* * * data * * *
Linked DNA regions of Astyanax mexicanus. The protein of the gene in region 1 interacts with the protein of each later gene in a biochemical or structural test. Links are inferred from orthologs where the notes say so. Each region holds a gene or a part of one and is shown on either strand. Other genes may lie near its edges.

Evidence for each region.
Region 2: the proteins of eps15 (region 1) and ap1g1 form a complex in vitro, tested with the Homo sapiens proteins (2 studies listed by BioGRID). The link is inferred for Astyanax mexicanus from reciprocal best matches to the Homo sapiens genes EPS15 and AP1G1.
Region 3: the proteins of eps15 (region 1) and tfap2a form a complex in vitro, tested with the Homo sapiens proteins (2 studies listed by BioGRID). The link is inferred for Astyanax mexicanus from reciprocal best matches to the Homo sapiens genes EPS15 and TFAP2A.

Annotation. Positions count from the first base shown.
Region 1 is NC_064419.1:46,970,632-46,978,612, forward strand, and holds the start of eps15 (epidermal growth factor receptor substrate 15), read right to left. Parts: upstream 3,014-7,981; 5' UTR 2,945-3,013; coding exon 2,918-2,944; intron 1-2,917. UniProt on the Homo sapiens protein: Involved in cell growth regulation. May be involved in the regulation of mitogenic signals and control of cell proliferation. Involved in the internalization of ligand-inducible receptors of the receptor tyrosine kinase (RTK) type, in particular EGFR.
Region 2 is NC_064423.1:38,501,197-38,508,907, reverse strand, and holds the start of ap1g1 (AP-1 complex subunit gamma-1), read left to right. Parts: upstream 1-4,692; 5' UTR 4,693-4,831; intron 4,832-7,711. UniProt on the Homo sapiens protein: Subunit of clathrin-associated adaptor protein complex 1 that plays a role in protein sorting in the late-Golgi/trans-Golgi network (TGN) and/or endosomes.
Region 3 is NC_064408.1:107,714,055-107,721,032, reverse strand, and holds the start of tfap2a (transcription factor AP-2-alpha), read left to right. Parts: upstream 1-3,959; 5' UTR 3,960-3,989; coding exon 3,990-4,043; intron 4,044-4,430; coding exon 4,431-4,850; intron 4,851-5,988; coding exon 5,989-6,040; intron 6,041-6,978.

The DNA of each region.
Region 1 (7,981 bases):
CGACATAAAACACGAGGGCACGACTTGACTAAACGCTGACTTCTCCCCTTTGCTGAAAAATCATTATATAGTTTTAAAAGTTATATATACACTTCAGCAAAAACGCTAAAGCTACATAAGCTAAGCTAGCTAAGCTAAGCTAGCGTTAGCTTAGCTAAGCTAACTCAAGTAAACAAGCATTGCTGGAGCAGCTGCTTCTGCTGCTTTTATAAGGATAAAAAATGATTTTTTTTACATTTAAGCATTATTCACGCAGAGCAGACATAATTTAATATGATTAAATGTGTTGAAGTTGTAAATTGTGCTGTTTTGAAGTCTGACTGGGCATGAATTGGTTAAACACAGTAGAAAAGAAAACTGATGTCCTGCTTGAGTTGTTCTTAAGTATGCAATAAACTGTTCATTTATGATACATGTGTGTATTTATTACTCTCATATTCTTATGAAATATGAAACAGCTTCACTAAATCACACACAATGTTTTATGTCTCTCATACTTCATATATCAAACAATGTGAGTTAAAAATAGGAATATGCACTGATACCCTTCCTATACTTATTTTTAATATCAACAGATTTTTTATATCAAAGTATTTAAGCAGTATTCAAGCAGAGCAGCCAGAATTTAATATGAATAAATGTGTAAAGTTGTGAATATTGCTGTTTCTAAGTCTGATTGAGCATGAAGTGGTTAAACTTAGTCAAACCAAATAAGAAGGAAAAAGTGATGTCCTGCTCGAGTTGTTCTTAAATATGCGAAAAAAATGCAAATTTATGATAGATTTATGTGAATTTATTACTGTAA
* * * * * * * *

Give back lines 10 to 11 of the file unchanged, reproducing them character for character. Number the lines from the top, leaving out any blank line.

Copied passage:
Region 1 (7,981 bases):
CGACATAAAACACGAGGGCACGACTTGACTAAACGCTGACTTCTCCCCTTTGCTGAAAAATCATTATATAGTTTTAAAAGTTATATATACACTTCAGCAAAAACGCTAAAGCTACATAAGCTAAGCTAGCTAAGCTAAGCTAGCGTTAGCTTAGCTAAGCTAACTCAAGTAAACAAGCATTGCTGGAGCAGCTGCTTCTGCTGCTTTTATAAGGATAAAAAATGATTTTTTTTACATTTAAGCATTATTCACGCAGAGCAGACATAATTTAATATGATTAAATGTGTTGAAGTTGTAAATTGTGCTGTTTTGAAGTCTGACTGGGCATGAATTGGTTAAACACAGTAGAAAAGAAAACTGATGTCCTGCTTGAGTTGTTCTTAAGTATGCAATAAACTGTTCATTTATGATACATGTGTGTATTTATTACTCTCATATTCTTATGAAATATGAAACAGCTTCACTAAATCACACACAATGTTTTATGTCTCTCATACTTCATATATCAAACAATGTGAGTTAAAAATAGGAATATGCACTGATACCCTTCCTATACTTATTTTTAATATCAACAGATTTTTTATATCAAAGTATTTAAGCAGTATTCAAGCAGAGCAGCCAGAATTTAATATGAATAAATGTGTAAAGTTGTGAATATTGCTGTTTCTAAGTCTGATTGAGCATGAAGTGGTTAAACTTAGTCAAACCAAATAAGAAGGAAAAAGTGATGTCCTGCTCGAGTTGTTCTTAAATATGCGAAAAAAATGCAAATTTATGATAGATTTATGTGAATTTATTACTGTAA